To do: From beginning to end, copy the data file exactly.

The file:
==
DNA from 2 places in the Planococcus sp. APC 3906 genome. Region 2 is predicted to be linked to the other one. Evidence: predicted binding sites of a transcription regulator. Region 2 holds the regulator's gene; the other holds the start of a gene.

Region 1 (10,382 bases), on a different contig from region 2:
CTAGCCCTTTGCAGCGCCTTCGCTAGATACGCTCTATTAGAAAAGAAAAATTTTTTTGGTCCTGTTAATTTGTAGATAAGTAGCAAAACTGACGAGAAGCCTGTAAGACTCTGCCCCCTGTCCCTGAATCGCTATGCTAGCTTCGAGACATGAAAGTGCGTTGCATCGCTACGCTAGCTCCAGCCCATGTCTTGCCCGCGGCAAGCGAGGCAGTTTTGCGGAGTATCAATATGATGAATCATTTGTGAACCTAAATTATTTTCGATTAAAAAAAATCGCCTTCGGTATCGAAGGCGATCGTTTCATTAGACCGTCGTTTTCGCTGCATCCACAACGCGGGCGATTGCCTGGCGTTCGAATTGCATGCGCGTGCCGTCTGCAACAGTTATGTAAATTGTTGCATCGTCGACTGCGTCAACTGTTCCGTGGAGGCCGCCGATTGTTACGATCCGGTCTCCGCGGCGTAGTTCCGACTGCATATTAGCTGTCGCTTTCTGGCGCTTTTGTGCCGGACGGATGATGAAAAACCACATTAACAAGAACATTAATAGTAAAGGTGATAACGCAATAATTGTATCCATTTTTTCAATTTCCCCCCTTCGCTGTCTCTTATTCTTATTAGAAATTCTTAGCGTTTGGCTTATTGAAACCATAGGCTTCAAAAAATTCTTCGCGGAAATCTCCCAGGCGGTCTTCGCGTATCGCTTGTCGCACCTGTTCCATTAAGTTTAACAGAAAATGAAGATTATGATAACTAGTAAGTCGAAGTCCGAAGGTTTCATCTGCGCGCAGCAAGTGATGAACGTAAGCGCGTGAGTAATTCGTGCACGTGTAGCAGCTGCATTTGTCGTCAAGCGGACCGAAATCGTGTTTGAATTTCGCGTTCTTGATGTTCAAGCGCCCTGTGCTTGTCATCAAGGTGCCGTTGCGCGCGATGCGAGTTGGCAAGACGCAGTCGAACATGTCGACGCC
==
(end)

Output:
DNA from 2 places in the Planococcus sp. APC 3906 genome. Region 2 is predicted to be linked to the other one. Evidence: predicted binding sites of a transcription regulator. Region 2 holds the regulator's gene; the other holds the start of a gene.

Region 1 (10,382 bases), on a different contig from region 2:
CTAGCCCTTTGCAGCGCCTTCGCTAGATACGCTCTATTAGAAAAGAAAAATTTTTTTGGTCCTGTTAATTTGTAGATAAGTAGCAAAACTGACGAGAAGCCTGTAAGACTCTGCCCCCTGTCCCTGAATCGCTATGCTAGCTTCGAGACATGAAAGTGCGTTGCATCGCTACGCTAGCTCCAGCCCATGTCTTGCCCGCGGCAAGCGAGGCAGTTTTGCGGAGTATCAATATGATGAATCATTTGTGAACCTAAATTATTTTCGATTAAAAAAAATCGCCTTCGGTATCGAAGGCGATCGTTTCATTAGACCGTCGTTTTCGCTGCATCCACAACGCGGGCGATTGCCTGGCGTTCGAATTGCATGCGCGTGCCGTCTGCAACAGTTATGTAAATTGTTGCATCGTCGACTGCGTCAACTGTTCCGTGGAGGCCGCCGATTGTTACGATCCGGTCTCCGCGGCGTAGTTCCGACTGCATATTAGCTGTCGCTTTCTGGCGCTTTTGTGCCGGACGGATGATGAAAAACCACATTAACAAGAACATTAATAGTAAAGGTGATAACGCAATAATTGTATCCATTTTTTCAATTTCCCCCCTTCGCTGTCTCTTATTCTTATTAGAAATTCTTAGCGTTTGGCTTATTGAAACCATAGGCTTCAAAAAATTCTTCGCGGAAATCTCCCAGGCGGTCTTCGCGTATCGCTTGTCGCACCTGTTCCATTAAGTTTAACAGAAAATGAAGATTATGATAACTAGTAAGTCGAAGTCCGAAGGTTTCATCTGCGCGCAGCAAGTGATGAACGTAAGCGCGTGAGTAATTCGTGCACGTGTAGCAGCTGCATTTGTCGTCAAGCGGACCGAAATCGTGTTTGAATTTCGCGTTCTTGATGTTCAAGCGCCCTGTGCTTGTCATCAAGGTGCCGTTGCGCGCGATGCGAGTTGGCAAGACGCAGTCGAACATGTCGACGCC